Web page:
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Reading is difficult. As a writer, I help the reader every way I can think of. As a reader, I work hard not to miss the big things in the middle of the road.

Saturday, December 10, 2016

Which Criminal Defendants Have the Right to Appointed Counsel at Trial and on Appeal?

The Sixth Amendment guarantees indigent defendants, in state and federal criminal proceedings, appointed counsel in any case in which a term of imprisonment is imposed.United States v. Bryant, 136 S. Ct. 1954, 1958, 195 L. Ed. 2d 317 (2016) The federal constitution imposes on the states no obligation to provide appellate review of criminal convictions. McKane v. Durston, 153 U.S. 684, 687 (1894). Where an indigent has only one appeal, that person has a right to counsel as to that appeal. Douglas v. Cal., 372 U.S. 353, 357 (1963). A state need not appoint counsel to aid a poor person in discretionary appeals to the State's highest court, or in petitioning for review in the Supreme Court of the United States. Cf. Ross v. Moffitt, 417 U.S. 600, 615 (U.S. 1974).

Wednesday, December 7, 2016

From the Grave, Steve Jobs Reaches for all the Smartphone Profits of his Competitors, but SCOTUS stops Him.

The Supreme Court of the United States decides Samsung Electronics Co. v. Apple Inc. It came up on appeal from the United States Court of Appeals for the Federal Circuit, the national court of appeals for patent matters, among others. It had been established that Samsung, among others, infringed on some of Apple's patents in their cellphones-- things like having a rectangular front face with rounded edges and a grid of colorful icons on a black screen. Apple was awarded $399 million in damages—Samsung’s entire profit on their infringing phones. On certiorari to SCOTUS, Samsung, et al, complained that the Samsung defendants should not have to pay Apple all its profits, when many, if not most, of the features of their phones were not infringing. Justice Sotomayor, a former trademark lawyer, wrote an opinion for a unanimous Court reversing the lower court and remanding the case to it, That lower court is ordered to award Apple only those damages from the infringing aspects of the defendants' phones, not all of the profits the defendants made on the phones.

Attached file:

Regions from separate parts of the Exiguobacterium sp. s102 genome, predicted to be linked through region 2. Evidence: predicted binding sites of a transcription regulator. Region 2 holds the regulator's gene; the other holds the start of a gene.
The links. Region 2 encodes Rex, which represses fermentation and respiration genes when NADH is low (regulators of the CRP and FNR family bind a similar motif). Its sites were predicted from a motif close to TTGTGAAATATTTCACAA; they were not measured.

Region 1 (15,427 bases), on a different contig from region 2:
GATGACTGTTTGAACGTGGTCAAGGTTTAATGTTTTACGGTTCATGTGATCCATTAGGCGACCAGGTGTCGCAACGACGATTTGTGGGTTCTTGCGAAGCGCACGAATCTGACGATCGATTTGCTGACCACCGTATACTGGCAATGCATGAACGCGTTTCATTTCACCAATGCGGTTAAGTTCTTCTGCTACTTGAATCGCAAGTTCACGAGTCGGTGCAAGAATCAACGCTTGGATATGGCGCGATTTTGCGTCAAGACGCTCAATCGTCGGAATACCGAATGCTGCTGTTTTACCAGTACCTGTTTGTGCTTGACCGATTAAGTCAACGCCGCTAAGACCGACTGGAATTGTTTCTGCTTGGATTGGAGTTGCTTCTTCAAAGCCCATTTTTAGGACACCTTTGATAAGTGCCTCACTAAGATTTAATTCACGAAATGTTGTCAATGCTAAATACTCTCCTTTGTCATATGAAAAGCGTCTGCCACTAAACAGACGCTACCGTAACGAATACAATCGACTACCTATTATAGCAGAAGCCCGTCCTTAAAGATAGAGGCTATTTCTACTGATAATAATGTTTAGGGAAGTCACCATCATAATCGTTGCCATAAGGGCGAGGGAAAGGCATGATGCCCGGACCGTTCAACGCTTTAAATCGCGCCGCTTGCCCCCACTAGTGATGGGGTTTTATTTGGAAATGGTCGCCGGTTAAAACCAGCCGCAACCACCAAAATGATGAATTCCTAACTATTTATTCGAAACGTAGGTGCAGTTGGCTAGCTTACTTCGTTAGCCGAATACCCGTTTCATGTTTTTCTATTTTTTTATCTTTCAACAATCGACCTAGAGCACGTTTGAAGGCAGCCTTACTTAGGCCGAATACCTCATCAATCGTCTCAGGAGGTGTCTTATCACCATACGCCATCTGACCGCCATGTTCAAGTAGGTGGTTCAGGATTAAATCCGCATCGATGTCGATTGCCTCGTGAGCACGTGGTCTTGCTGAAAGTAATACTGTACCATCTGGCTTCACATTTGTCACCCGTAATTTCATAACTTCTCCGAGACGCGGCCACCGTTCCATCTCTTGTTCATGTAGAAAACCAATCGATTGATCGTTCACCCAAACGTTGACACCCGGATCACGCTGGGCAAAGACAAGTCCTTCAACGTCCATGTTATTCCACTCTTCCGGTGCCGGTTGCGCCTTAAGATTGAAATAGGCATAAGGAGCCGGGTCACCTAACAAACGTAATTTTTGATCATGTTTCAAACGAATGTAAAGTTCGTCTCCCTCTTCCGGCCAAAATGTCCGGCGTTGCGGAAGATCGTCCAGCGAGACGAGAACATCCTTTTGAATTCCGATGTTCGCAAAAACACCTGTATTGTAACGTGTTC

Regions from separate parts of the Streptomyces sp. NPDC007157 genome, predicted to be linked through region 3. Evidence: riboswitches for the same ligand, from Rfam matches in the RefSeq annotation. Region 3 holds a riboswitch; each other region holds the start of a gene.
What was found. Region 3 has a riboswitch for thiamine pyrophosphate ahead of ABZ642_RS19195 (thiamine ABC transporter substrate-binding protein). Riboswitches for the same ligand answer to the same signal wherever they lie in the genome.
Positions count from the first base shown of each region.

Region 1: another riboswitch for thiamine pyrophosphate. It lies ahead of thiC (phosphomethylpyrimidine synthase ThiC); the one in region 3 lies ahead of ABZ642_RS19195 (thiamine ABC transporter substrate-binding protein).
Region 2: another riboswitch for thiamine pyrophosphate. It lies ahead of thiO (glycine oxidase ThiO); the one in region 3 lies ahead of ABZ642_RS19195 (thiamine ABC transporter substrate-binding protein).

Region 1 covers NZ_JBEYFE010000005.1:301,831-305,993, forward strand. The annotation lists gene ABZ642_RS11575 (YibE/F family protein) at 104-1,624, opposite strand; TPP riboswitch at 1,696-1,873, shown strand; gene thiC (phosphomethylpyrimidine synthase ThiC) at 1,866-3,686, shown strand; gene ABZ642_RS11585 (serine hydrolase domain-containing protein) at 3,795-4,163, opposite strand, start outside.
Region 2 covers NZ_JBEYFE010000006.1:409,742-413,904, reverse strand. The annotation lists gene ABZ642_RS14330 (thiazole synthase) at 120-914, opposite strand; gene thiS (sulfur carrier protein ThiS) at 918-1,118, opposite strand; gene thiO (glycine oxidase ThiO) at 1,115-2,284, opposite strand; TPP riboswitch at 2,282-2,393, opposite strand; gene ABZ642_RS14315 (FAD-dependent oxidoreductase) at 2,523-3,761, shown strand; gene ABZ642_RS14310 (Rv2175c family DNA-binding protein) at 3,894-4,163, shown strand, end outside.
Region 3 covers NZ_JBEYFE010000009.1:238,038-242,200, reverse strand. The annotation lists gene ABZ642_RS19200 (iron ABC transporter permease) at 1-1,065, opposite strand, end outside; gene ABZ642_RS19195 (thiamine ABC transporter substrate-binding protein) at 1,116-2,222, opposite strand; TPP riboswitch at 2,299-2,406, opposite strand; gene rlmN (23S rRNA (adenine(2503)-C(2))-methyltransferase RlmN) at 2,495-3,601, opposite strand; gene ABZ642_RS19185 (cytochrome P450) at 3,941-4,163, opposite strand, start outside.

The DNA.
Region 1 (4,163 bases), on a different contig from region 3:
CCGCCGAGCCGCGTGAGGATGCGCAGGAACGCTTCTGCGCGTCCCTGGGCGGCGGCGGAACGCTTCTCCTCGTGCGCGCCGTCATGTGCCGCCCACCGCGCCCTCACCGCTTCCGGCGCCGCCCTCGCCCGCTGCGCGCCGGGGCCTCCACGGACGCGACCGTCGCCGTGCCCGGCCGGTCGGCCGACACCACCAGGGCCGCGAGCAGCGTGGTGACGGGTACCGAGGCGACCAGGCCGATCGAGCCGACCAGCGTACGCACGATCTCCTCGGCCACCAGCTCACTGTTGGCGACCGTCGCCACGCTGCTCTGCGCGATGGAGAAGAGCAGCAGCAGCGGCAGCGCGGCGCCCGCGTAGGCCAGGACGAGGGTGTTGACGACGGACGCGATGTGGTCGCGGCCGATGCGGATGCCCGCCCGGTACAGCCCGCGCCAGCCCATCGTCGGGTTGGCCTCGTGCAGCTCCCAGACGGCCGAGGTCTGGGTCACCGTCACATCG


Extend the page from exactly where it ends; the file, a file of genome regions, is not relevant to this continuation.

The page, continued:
Samsung Electronics Co. v. Apple Inc., No. 15-777 (U.S., Dec. 6, 2016)

A hat tip goes out to our friend, The Woodlands' patent badass Basil Angelo, for sharing his views of the case. Of course, the views here are ours' and he is not responsible for them or for any errors in this post.

Thursday, December 1, 2016

Amendments to the Federal Rules of Appellate Procedure Go into Force Today

Amendments to the federal rules of appellate procedure go into force today. This is a link to the rule changes. The most important changes will be to reducing word counts in briefs.

I feel forced to copy this here, because I don't know how long the Fifth Circuit's guidance about reducing word count and cases in briefing will be on the front of their web site.

Guidance regarding reduced word count and cases in briefing.

Reduced word counts became effective December 1, 2016, pursuant to changes to the Federal Rules of Appellate Procedure. To ensure fairness to parties, for cases in briefing where an appellant filed a brief before December 1, 2016, and an appellee's brief will be due on or after December 1, 2016, the appellee's brief may use the former (greater) word count limitation, if necessary.  As the court continues to consider possible changes with respect to new word count limitations, counsel are invited to review Fifth Circuit Circuit Rule 32.4.

Fifth Circuit miscellaneous fees are going up.